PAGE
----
If I Die, Let Me Die

I find myself at a loss right now. I have just learned of Kyle Jean-Baptiste’s passing, and it hits me harder than I would expect. The world will remember him as Broadway’s “first African-American Valjean.” As a side note, it is also mentioned that he is the youngest to play the role. After all, isn’t it a greater feat to play one of the most iconic theater roles, especially one in which you age into a dying old man, at just 21 years old, than what color of skin you happen to be born with? Either way, it’s quite a legacy to have when most people are just happy they can legally drink.  Valjean ages 17 years in the show; that span is practically Kyle’s entire life. You see pictures of him with his gray hair and beard, and the world will never see him get to that point in his real life. He had a beautiful voice and he was a true talent, and it’s a shame that history-making one-liner reduces the full extent of his talent. I bought tickets for Ramin Karimloo’s last performance months ago. Then Kyle hit the scene and I was excited to see him as Courfeyrac and to see him perform in person without the history-making title slapped on him. Because at the end of the day, he was a talented performer who got to hit the theater’s biggest stage in one of the biggest smash musicals. And he happened to be black. He would have had a brilliant career, one where he hopefully wouldn’t be seen as “the black Valjean,” but a legitimate musical theater performer who could handle anything. And it’s a shame the world will never get to see what comes next for him.

For all the feels:


Welcome to the Fun Home: You Will Cry or You’re Heartless

I usually forget that I have a father. Of course I have a father; I do not hail from an immaculate conception. It’s just that my father has been out of my life for so long that I often forget his existence. It’s not until something like Fun Home comes along that emotionally devastates me that the full magnitude of growing up without a father hits me.

Fun Home is, of course, brilliant. I have nothing to say that hasn’t been said already and is so deserving of all its award success. It’s unlike any other show I’ve seen before, mostly because it doesn’t seem like a show. To begin with, it’s definitely not your jazz hand razzle-dazzle musical, but a beautiful show that’s full of heart. Kudos to director, Sam Gold, for staging Fun Home in the round because the production never feels like a production. It felt like an honest, beautiful, heartbreaking story that happened to be a musical produced on a Broadway stage.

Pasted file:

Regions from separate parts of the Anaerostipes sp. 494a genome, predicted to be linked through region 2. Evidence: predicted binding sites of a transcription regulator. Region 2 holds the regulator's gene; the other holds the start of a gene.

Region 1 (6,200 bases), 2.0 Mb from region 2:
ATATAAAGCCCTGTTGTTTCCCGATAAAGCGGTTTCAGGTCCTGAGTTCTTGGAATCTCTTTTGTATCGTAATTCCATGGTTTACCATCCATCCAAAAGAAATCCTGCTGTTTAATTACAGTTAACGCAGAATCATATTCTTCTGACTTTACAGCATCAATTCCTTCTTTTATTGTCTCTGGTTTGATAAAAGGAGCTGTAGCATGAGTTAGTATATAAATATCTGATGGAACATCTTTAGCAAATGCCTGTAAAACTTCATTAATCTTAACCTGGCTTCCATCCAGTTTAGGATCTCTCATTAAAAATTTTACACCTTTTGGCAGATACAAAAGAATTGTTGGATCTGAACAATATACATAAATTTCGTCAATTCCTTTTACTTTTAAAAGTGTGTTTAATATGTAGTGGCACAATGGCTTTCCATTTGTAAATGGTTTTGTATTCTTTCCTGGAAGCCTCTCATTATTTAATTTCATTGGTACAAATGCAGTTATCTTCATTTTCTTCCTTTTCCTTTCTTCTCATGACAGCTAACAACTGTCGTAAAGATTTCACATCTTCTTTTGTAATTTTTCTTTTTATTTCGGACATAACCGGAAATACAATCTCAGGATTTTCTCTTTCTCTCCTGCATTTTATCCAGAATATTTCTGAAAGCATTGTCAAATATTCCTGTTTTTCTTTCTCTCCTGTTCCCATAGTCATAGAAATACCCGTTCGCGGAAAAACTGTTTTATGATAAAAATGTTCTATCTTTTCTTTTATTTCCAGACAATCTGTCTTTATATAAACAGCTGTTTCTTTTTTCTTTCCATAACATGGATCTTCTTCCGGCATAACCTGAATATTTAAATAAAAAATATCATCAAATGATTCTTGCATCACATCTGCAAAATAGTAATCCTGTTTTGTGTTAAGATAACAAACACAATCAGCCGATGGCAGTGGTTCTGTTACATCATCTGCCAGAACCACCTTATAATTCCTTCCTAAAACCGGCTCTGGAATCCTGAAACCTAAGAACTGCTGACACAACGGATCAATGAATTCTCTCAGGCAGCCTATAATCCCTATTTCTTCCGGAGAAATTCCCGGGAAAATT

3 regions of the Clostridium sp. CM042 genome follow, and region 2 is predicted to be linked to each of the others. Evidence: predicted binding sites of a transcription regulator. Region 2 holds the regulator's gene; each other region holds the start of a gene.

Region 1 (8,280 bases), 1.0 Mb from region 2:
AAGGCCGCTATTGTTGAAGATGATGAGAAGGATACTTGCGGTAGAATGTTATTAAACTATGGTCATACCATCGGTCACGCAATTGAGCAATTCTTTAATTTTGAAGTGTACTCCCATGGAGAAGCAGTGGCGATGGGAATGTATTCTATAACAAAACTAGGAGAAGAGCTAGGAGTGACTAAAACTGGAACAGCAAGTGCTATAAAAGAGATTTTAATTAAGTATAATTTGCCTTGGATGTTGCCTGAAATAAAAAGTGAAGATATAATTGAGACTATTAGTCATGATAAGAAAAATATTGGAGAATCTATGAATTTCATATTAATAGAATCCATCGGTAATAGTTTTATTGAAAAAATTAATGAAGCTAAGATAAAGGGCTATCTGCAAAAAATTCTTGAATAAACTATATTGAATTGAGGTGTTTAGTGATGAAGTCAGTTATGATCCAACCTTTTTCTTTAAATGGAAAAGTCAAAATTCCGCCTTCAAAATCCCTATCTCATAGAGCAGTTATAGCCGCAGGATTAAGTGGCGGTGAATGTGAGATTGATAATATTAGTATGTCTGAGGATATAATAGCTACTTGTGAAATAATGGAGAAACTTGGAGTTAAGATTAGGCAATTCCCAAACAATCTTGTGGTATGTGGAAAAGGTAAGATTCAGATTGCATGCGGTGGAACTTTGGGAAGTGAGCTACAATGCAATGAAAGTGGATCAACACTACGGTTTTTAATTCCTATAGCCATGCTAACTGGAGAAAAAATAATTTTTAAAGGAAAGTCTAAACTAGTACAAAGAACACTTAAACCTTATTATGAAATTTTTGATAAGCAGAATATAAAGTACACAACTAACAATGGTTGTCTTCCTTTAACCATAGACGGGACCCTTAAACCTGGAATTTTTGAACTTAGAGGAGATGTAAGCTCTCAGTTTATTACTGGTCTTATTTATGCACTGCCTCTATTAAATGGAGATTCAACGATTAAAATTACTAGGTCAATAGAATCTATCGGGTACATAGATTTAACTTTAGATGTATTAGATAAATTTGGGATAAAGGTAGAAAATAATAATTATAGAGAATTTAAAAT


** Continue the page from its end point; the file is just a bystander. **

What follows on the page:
I have never cried so much in a theater before. And I never have been more aware of all the sniffles around me. I wonder if Beth Malone and Michael Cerveris take stock of everyone’s emotional devastation as they spin around during “Telephone Wire.” “Just one tissue out, oh, there’s another one. That woman now has a steady stream of tears instead of the single glistening tear at the start of the song.” This was the second show I saw this year where after the lights came up, my mom and I stayed in our seats to dry our tears and to get a handle on our emotions before making our way out of the theater (the first was Hamilton at the Public). By the time we felt emotionally secure to walk out and stand in the long line at the merchandise booth, most of the cast was out and chatting with each other. You always hear that Broadway shows are like a family, and you truly saw it with this cast. It made me insanely happy to see these people laughing and smiling together, looking ready to hang out and live their normal lives, completely unaware of how emotionally devastated they all left me.

Fun Home is definitely a winner. It’s an amazing thing that Broadway can have such diversity and have this tiny gem of a show become not just the critical darling of the season, but a real bona fide hit at the box office. And lastly, thank you to Alison Bechdel for sharing her family’s story.

The Title of the Show I’m Talking About is Longer than this Blog Post

Alex Sharp is absolutely brilliant in The Curious Incident of the Dog in the Night-Time (a show that is brilliant and dazzling in its own right) and completely deserving of the Tony Award. I wish he could stay in the show forever, so I’m sad he’s leaving. While I’m sure his replacement, Tyler Lea, will be amazing, can’t Steven Hoggett pull some strings and get Collin Kelly-Sordelet an audition? He was such a standout in The Last Ship and I just want to see him on Broadway again!